Sign In / Sign Out
- ASU Home
- My ASU
- Colleges and Schools
- Map and Locations
Three artist-citizens from Arizona State University’s Department of English have been recognized for their engagement with the desert via the 37th annual Phoenix New Times “Best Of” special issue this September.
In an “As Told To” format, two of the Creative Writing Program’s* founding members, University Professor of Letters Alberto Ríos and former program manager Karla Elling, mused on their arid beginnings. In the La Vida section,Cristóbal Martínez's bi-national art project is praised for its social consciousness.
Alberto Ríos, who is a Regents’ Professor and holds the Katharine C. Turner Chair in English, was featured (page 150) as Arizona’s first poet laureate. Ríos was named to the post by Governor Brewer in 2013.
In the print edition, Ríos is pictured in a busy hallway of his current academic haunt—the G. Homer Durham Language and Literature Building on ASU’s Tempe campus. But in his first-person narrative, he conjures memories of his rural upbringing, of a childhood engaging with the elements.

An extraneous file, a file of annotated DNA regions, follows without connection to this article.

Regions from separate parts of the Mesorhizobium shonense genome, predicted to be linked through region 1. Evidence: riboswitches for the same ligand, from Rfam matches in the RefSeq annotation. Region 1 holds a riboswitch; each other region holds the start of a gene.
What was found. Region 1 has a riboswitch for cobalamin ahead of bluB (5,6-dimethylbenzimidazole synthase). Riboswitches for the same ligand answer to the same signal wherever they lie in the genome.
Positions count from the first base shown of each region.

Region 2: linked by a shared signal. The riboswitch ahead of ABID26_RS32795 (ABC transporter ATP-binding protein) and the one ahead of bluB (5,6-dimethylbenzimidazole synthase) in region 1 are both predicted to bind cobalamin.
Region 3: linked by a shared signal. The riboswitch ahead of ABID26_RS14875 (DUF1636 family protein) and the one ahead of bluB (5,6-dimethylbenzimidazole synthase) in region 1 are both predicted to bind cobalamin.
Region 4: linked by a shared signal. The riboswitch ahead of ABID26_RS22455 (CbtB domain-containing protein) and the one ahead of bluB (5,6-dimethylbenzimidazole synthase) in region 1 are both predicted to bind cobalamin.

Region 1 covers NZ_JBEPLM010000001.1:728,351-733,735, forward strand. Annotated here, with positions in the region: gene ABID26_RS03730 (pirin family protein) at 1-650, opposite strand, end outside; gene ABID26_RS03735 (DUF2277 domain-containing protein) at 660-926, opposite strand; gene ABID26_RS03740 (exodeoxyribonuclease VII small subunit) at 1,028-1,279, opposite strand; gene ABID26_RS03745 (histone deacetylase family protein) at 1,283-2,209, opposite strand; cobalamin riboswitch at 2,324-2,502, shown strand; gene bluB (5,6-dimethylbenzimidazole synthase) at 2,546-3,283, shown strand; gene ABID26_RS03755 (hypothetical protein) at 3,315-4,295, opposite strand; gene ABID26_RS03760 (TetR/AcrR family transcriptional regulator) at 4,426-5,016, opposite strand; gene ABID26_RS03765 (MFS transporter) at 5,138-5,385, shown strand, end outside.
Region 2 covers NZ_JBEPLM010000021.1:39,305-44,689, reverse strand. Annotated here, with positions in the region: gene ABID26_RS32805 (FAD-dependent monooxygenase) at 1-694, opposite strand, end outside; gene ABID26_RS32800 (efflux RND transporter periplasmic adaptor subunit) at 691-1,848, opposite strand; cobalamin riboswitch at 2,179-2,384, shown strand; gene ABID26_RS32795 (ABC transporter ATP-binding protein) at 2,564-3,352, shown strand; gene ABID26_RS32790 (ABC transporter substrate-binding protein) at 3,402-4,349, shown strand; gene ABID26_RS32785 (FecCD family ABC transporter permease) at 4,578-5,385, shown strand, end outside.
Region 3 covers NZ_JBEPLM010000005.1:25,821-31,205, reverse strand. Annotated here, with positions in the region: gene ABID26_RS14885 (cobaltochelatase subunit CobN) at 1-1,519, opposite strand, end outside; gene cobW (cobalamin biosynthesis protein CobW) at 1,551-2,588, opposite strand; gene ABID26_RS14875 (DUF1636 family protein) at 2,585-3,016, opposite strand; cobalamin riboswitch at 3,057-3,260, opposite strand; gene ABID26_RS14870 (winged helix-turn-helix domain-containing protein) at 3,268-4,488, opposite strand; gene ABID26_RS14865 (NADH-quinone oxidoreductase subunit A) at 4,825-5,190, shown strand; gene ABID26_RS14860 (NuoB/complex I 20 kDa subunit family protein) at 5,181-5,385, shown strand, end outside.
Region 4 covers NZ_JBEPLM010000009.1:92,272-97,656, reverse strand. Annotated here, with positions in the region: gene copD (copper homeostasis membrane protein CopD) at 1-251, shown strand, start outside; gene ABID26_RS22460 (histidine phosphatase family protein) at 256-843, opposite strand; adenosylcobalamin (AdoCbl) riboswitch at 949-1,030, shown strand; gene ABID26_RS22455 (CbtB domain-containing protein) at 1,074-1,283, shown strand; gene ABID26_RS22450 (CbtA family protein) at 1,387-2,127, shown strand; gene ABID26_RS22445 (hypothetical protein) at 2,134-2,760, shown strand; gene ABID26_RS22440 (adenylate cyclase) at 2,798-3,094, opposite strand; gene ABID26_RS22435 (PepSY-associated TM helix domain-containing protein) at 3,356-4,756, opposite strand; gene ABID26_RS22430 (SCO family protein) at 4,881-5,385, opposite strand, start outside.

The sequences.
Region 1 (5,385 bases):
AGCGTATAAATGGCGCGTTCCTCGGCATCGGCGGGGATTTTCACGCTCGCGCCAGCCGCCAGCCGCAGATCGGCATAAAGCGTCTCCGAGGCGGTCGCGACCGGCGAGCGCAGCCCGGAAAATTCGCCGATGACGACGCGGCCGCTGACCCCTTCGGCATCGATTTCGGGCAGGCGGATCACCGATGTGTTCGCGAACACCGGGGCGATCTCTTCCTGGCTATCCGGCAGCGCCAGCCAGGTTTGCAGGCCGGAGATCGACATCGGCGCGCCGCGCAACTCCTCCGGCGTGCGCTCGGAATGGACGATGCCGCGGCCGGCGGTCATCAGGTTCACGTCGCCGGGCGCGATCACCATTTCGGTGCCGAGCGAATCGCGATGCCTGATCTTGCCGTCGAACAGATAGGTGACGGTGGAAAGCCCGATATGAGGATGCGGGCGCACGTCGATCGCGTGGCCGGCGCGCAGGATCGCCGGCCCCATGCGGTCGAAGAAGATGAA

“[T]hough my addresses have been cities, I have often lived a good distance outside them,” he said. “Ruralism is something I’ve experienced all my life — periphery, edge, liminality. For me, I think, this existence has taken on the names ‘desert’ and ‘border.’”
Karla Elling, an ASU alumna (BA 1965; MA 1968; PhD 1975) sees the desert not just as an inescapable home (“I've tried to leave”), but as a somewhat treacherous art supply store:
As a hand papermaker who grows a field of arid land plants then beats their fibers to a pulp, this fascination will go on until I can no longer wield a serrated harvest knife. . . . No poisons here, so there are gopher and king snakes, javelina, coyote, Harris' hawks that feed on dove and quail, a roadrunner, collared and spiny lizards, centipedes, scorpions, and the occasional paper wasp. I draw them all, write about them, and print it up — letterpress on handmade paper (page 36).
A third English associate, recent alum Cristóbal Martínez (PhD 2015) is a member of the artist collective, Postcommodity, which in October is unveiling “the largest bi-national land art installation ever shown on the U.S./Mexico border.” The installation, called“Repellent Fence,” will erect more than two dozen “scare-eye” balloons to bisect the border in a statement on cross-national connections. The project was dubbed “Best Work in Progress on the Arizona Border” by the New Times in this issue (page 150).
Read more tributes to desert living in the 37th annual “Best Of Phoenix” issue.
*English’s Creative Writing Program is celebrating its 30th anniversary in 2015; please join us at one or all of our celebratory events.